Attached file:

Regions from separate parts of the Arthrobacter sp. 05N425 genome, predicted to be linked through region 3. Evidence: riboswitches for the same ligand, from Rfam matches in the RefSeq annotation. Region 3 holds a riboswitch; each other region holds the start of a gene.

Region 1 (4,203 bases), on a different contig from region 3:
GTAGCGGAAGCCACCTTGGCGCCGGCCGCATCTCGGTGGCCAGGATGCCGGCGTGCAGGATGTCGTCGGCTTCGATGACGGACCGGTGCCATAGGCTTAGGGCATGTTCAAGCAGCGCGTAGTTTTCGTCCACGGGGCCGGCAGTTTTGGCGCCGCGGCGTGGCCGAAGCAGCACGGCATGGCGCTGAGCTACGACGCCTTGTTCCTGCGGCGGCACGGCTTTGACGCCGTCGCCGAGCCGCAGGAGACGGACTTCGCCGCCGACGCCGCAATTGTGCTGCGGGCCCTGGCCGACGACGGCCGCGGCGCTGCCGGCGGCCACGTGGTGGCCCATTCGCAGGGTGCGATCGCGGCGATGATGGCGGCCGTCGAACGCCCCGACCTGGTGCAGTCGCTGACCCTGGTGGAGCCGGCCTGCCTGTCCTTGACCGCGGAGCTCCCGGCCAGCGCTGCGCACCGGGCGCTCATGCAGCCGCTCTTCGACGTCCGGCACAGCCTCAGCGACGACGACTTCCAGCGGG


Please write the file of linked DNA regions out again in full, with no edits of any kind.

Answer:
Regions from separate parts of the Arthrobacter sp. 05N425 genome, predicted to be linked through region 3. Evidence: riboswitches for the same ligand, from Rfam matches in the RefSeq annotation. Region 3 holds a riboswitch; each other region holds the start of a gene.

Region 1 (4,203 bases), on a different contig from region 3:
GTAGCGGAAGCCACCTTGGCGCCGGCCGCATCTCGGTGGCCAGGATGCCGGCGTGCAGGATGTCGTCGGCTTCGATGACGGACCGGTGCCATAGGCTTAGGGCATGTTCAAGCAGCGCGTAGTTTTCGTCCACGGGGCCGGCAGTTTTGGCGCCGCGGCGTGGCCGAAGCAGCACGGCATGGCGCTGAGCTACGACGCCTTGTTCCTGCGGCGGCACGGCTTTGACGCCGTCGCCGAGCCGCAGGAGACGGACTTCGCCGCCGACGCCGCAATTGTGCTGCGGGCCCTGGCCGACGACGGCCGCGGCGCTGCCGGCGGCCACGTGGTGGCCCATTCGCAGGGTGCGATCGCGGCGATGATGGCGGCCGTCGAACGCCCCGACCTGGTGCAGTCGCTGACCCTGGTGGAGCCGGCCTGCCTGTCCTTGACCGCGGAGCTCCCGGCCAGCGCTGCGCACCGGGCGCTCATGCAGCCGCTCTTCGACGTCCGGCACAGCCTCAGCGACGACGACTTCCAGCGGG